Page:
Early into our hike we came across a raging river and were thankful it had log bridges to cross over on. As we struggled over Island Pass, we noticed very dark clouds rolling in and the trail was again, overtaken by too much snow melt that left the path buried under small ponds. In the distance, Banner was surrounded by very dark rain clouds, so we decided to “bushwack” it down to the lake and off the top of the mountain. I remember shouting through the wind to Goldpaint that we needed to think about hunkering down if the storm decided to move over us. We could hear rolling thunder at that point in the not too far distance. At that exact moment, a giant and blinding white flash surrounded us on all sides, and before Brad could shout out “WHOA!!” an earsplitting CRACK sent him ducking down as if he had been shot. My bones seemed to vibrate and my ears painfully started to ring. I yelled, “Shit, we need to hunker down RIGHT NOW!!” Quickly, with military precision, we found a protected area under some trees, and within minutes, had the tent set up and everything in it…including us. No joke, the temperature felt like it dropped 20 degrees and day immediately turned to night. The air itself seemed like a neurotic vibration that reached inside our tent, trapping us inside a violent wave that rolled on into infinity. We huddled together under our warm sleeping bags as her fury attacked us in a big circle for about 45 minutes, until she finally floated to a halt, letting nature get back on its course. Goldpaint cautiously waiting for another, final, thunderous clash on the other side of the hill just in case the storm cell changed its ugly mind and came back our direction. I slowly made my way out of our marble-sized, hail-covered refuge for a cautious look. The sounds of nature had returned, signaling the end, and a fine scent was in the air, indicating that we had survived the cosmic insanity of chance. As we slowly made our way down (there were new surges of water pouring down the mountain), we came across a group of three men with faces still white as ghosts. They said they had witnessed a lightning bolt come over Banner Peak, horizontally cross the lake, and hit close to where Goldpaint and I had just come from. With our lives still our own, we scouted for the perfect camp spot near the lake and to capture the brilliant shot Brad had pictured in his mind for over a year now. It did not take us long to set up camp, eat, and retreat back into the safe haven of our tent, as we were pounded again by another rain and hail storm. Our “easy” day had turned into quite the adventure so we called it an early night. Exhaustion set in and the soft rains of a passing storm lulled us into a deep sleep.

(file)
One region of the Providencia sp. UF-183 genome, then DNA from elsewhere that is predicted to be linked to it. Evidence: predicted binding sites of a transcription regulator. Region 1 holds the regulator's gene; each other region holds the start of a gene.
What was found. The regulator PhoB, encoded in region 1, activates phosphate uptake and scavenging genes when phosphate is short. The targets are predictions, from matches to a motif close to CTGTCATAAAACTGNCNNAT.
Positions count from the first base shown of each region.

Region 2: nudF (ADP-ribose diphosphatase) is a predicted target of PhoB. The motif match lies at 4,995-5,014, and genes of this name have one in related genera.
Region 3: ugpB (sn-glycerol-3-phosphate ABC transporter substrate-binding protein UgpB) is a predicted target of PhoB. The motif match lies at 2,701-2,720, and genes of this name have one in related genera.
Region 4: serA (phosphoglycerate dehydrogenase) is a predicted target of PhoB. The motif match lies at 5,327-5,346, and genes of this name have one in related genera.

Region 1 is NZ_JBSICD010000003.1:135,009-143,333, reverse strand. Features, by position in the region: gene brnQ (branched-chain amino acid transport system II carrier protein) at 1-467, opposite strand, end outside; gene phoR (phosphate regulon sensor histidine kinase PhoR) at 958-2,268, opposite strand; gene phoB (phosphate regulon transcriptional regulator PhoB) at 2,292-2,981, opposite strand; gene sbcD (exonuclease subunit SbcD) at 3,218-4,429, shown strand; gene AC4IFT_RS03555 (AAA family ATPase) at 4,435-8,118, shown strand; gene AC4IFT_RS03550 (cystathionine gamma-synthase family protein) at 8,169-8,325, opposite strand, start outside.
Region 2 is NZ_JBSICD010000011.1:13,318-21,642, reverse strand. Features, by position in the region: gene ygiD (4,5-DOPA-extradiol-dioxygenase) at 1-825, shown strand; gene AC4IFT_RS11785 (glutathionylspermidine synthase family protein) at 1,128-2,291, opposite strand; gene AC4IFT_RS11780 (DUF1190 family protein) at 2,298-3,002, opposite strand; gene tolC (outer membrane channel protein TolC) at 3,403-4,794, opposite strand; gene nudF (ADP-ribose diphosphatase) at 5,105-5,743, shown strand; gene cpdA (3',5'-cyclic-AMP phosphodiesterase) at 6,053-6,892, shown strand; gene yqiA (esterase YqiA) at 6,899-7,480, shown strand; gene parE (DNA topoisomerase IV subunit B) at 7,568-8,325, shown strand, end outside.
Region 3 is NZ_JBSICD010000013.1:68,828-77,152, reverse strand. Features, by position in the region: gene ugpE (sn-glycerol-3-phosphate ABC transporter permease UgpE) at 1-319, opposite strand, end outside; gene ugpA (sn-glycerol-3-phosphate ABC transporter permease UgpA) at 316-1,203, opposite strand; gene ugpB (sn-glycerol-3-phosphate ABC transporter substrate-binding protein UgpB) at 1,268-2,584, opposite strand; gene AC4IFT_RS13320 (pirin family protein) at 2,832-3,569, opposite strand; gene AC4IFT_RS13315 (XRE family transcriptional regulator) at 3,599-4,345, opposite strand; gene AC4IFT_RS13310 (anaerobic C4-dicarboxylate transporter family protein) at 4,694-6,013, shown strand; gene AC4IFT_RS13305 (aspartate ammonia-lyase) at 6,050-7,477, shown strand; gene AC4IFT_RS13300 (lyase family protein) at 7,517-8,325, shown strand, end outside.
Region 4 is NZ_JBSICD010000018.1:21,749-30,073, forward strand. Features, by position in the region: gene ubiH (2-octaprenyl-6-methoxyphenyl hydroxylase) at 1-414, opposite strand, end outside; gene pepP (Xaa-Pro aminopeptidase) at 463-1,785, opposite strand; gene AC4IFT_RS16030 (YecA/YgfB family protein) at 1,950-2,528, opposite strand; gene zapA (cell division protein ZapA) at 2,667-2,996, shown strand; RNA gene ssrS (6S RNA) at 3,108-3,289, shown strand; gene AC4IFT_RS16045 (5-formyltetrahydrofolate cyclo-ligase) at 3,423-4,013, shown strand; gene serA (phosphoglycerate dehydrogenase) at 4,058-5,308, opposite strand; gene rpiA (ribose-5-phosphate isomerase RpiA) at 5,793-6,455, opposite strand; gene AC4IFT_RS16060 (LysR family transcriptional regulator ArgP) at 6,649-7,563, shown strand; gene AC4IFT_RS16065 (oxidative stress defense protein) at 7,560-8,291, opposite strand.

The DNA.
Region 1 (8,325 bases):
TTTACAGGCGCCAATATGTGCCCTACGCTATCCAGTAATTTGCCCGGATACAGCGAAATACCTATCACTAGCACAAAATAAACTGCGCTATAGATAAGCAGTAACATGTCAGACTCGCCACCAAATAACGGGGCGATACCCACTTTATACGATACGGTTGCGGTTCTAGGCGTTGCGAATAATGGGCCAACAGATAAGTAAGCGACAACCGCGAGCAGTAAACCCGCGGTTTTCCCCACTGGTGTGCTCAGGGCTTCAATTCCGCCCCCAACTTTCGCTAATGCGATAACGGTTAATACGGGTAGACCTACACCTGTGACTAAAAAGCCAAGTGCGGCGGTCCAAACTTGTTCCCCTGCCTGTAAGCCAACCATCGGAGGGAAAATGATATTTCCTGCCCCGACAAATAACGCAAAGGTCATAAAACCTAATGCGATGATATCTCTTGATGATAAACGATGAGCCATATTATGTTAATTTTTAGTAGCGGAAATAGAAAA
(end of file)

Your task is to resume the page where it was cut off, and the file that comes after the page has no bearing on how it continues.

Each morning, waking up here at Thousand Island Lake, we felt our sleeping patterns blasted in a million directions because the light poured in from every nook and cranny of our tent at brilliant angles, distracting us from necessary sleep. We awoke to clear blue skies above us, but the moment I crawled out of the protected area of our tent, the mosquito’s swarmed over me, first hovering above my head, then slowly creeping their way over my body. Then I noticed several tufts of clouds peeking just above the top rim of each mountain peak, slowly advancing their way to us. Our window of opportunity today was going to be very small, perhaps about 30 minutes worth, and we wanted to take advantage of the warmth of the sun. We couldn’t stand the stench of our own smell, let alone each others, so we decided to bathe. We found a newly formed pond from recent storms that offered some privacy and a light breeze keeping the mozzies away from us nudies. I jumped naked into the coldest rainwater, disappearing inside the dousing of wetness that still felt as if it were ice cubes just moments before. I emerge from my bath, red, my skin raw and numb, but my senses as alive and fresh and keen as it has ever been. Nothing beats bathing in crystal clean snow melt at the top of the Sierras, and air dried by the high afternoon sun atop warm rocks. We completed our ablution just in time because storm clouds moved in and we were pounded by another rain storm. This was getting old…were we ever going to be given the chance to take some photos? As we were not used to just sitting around all day on the trail, Brad and I decided to venture out in the mist to scout out some comps down by the lake. Holy cow!! The mosquito’s were MUCH worse, so much so that I could not breathe without gulping down a few. On a scale of 1-10, I voted a big 12. Brad smartly had his head net on, so I had to go back to camp after a few short minutes. I climbed up on a rock and lit some sage. Did you know mozzies hate sage smoke? Sweet. That night, Brad was up all night vying for that lucky moment of capturing the Milky Way coming straight out of Banner Peak. He had studied all the best vantage points that offered a beautiful composition for the shot. It was more than happenstance that around midnight, he had the good fortune of the storm clouds parting in such a way, it opened the skies up to reveal the galaxy shooting out of the mountain and reflecting off the lake!